Richmond and Twickenham Times:

A lot of people in XR have compared what they are doing to former civil rights groups like the suffragettes, but they are quite different in the sense that the suffragettes used political violence at times to further their aims, whereas XR are explicitly non-violent. How useful do you think that aspect of XR — that it is a non-violent group — is to your cause?

The suffragettes weren't generally violent towards people so much as towards property, setting post boxes alight, or cricket pavilions. You can point to Emily Davison throwing herself in front of the King's horse. That's one of the few times they were putting life in jeopardy. Regardless of that, a core principle is sticking to non-violence. We are talking to people who are in a society like ours, who need to know that we are not going to provoke a violent revolution, that we're not going to use violence. We need people to know that so there can be an element of trust and so that they can come on board. It's not something for violent revolutionaries. It's for everyone.

The other thing is that the research suggests there is a much greater likelihood of success if you remain non-violent statistically. The work of Erica Chenoweth, for example, suggests that you are much more likely to succeed if you are non-violent, and that's partly because you bring along more of the population. The other thing is that you are seen to have the moral high ground. From a personal point of view, I would not be part of a movement that espoused violence against people. I'm very impressed about how people are motivated by love, a fierce love of the planet, rather than by a hatred of anything else.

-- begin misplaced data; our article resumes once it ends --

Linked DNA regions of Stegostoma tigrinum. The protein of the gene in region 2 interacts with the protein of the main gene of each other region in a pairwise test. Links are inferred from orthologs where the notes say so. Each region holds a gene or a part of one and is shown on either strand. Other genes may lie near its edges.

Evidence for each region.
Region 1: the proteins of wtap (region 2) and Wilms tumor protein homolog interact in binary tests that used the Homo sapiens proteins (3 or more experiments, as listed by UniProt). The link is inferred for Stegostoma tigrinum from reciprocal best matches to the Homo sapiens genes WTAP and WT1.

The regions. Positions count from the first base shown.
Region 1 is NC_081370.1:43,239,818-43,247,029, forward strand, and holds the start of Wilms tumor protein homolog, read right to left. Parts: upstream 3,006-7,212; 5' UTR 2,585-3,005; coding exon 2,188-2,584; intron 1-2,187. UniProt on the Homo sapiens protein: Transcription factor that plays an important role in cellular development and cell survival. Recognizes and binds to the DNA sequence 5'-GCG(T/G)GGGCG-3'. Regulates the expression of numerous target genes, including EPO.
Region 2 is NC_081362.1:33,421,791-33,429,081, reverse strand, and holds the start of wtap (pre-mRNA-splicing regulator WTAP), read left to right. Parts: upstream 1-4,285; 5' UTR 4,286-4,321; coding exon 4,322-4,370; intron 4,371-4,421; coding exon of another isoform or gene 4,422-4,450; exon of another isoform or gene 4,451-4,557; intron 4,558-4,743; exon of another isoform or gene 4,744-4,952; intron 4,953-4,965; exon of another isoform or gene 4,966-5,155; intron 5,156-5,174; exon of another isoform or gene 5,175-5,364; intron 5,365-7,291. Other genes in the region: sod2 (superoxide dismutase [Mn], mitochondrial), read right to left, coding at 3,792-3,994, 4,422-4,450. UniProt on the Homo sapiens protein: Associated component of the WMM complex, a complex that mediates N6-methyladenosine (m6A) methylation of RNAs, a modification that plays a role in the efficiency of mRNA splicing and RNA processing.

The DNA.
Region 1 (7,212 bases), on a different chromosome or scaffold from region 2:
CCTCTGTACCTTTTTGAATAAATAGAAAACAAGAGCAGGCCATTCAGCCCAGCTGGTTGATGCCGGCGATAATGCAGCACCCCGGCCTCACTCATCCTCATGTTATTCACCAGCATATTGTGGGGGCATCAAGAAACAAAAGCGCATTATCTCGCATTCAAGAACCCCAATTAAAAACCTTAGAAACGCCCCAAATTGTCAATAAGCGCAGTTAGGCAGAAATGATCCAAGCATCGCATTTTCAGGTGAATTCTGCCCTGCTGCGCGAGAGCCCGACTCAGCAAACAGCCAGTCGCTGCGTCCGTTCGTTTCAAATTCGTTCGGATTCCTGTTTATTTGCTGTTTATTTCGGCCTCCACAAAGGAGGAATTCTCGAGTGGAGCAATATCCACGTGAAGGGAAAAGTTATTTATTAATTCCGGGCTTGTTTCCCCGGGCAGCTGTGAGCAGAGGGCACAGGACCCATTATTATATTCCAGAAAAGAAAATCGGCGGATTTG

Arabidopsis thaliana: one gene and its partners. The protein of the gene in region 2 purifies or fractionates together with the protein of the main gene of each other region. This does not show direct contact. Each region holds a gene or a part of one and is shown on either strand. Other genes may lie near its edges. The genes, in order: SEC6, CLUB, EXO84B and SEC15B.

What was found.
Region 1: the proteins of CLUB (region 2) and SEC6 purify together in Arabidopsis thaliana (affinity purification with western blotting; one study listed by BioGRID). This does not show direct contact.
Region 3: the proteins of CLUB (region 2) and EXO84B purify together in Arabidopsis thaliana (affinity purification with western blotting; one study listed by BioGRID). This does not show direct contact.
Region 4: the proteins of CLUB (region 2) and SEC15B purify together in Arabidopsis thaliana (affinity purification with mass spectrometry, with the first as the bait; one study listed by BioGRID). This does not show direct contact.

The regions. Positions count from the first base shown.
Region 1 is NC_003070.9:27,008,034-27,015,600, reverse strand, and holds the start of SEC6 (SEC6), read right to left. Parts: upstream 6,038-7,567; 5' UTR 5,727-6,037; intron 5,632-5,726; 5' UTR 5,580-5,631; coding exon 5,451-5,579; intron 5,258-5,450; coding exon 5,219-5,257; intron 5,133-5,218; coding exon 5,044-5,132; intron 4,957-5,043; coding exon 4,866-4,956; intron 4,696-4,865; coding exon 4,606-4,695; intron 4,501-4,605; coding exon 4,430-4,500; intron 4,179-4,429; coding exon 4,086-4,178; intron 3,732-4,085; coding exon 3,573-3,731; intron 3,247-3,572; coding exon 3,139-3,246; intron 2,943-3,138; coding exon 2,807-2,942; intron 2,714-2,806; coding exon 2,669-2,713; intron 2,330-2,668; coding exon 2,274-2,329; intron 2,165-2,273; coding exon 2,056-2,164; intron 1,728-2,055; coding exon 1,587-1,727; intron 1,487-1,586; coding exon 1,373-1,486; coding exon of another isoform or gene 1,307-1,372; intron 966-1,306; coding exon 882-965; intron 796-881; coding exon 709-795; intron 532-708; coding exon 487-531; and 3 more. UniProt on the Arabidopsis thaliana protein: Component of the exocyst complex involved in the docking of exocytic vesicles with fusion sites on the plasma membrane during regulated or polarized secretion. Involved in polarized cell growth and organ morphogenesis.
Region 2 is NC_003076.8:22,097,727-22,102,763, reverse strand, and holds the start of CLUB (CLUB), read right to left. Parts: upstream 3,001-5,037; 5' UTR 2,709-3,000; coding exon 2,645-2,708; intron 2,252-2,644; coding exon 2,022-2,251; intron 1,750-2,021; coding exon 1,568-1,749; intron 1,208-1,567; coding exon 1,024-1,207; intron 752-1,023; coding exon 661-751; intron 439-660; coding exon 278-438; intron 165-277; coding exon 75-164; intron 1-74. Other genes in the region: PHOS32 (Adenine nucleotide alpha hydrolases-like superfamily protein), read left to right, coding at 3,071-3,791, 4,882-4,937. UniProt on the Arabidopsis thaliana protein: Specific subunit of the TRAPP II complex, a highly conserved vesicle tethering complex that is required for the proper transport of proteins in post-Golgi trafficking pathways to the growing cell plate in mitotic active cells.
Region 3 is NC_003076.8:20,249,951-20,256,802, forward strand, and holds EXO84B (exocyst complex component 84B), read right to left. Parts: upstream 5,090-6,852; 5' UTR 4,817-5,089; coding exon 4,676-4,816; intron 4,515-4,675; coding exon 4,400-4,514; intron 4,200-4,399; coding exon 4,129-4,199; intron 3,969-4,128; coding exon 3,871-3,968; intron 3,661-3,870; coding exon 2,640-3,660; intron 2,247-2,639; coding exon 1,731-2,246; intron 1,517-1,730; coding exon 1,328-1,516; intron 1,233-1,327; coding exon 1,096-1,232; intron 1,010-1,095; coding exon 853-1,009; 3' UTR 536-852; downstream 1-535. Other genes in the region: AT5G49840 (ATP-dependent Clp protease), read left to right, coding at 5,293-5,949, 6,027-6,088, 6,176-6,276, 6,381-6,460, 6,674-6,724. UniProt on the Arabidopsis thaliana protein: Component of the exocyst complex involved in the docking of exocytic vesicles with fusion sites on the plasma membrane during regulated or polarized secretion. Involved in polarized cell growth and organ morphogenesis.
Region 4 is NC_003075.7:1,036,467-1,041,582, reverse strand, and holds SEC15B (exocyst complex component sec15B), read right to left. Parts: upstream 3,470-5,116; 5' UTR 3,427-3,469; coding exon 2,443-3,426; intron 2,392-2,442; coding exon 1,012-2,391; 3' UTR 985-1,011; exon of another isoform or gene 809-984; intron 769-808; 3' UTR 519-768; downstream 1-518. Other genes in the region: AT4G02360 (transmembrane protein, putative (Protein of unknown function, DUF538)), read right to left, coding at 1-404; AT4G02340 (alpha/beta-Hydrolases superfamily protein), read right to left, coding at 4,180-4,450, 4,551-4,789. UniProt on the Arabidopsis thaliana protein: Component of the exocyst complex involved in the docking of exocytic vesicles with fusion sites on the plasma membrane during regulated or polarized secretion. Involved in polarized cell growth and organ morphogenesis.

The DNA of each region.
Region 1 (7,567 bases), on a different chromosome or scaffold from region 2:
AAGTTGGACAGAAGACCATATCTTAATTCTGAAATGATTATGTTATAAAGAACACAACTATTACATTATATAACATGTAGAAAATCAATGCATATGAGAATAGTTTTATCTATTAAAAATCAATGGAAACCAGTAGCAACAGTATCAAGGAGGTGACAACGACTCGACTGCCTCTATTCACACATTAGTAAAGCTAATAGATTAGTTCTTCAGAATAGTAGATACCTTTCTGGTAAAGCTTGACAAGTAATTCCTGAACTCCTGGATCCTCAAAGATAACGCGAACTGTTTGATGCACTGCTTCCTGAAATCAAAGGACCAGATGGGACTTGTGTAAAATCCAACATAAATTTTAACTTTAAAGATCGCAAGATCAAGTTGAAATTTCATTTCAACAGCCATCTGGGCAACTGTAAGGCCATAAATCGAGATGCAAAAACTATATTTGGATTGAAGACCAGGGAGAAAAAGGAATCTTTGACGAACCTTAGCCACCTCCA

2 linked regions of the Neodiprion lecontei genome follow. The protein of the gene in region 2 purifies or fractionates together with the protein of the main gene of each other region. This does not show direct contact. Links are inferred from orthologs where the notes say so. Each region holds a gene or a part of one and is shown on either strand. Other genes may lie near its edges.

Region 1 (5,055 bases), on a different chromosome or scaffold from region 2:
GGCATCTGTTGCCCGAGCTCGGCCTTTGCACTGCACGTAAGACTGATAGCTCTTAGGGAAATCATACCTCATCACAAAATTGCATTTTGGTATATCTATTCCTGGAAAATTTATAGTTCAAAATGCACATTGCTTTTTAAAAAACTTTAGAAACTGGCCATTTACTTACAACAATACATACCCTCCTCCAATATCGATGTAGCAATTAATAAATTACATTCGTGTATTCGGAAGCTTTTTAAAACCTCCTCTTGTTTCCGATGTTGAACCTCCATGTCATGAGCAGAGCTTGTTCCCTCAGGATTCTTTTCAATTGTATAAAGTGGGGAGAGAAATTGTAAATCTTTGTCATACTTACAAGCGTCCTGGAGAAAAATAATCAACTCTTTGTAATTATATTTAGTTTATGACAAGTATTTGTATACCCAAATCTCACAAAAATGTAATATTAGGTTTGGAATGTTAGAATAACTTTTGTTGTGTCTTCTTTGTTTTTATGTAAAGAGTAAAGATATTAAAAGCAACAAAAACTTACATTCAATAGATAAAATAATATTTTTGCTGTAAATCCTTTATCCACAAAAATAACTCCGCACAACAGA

What's the response from Londoners who might have been disrupted by the protests?

I anticipate there will have been people who would have been annoyed. There will have been delayed, their bus journeys and so on. Surprisingly, we've passed drivers who have given us the thumbs up, so clearly there's a level of understanding about why we might be doing this. But other than apologising, saying 'I'm really sorry we are doing this'... If we don't do this nobody takes any notice. The disruption people have experienced for a short while, is nothing compared to what's coming, if we don't do something about this, if we don't get the government and corporations to act. People with their hands on the levers of power have to understand that it's important to act...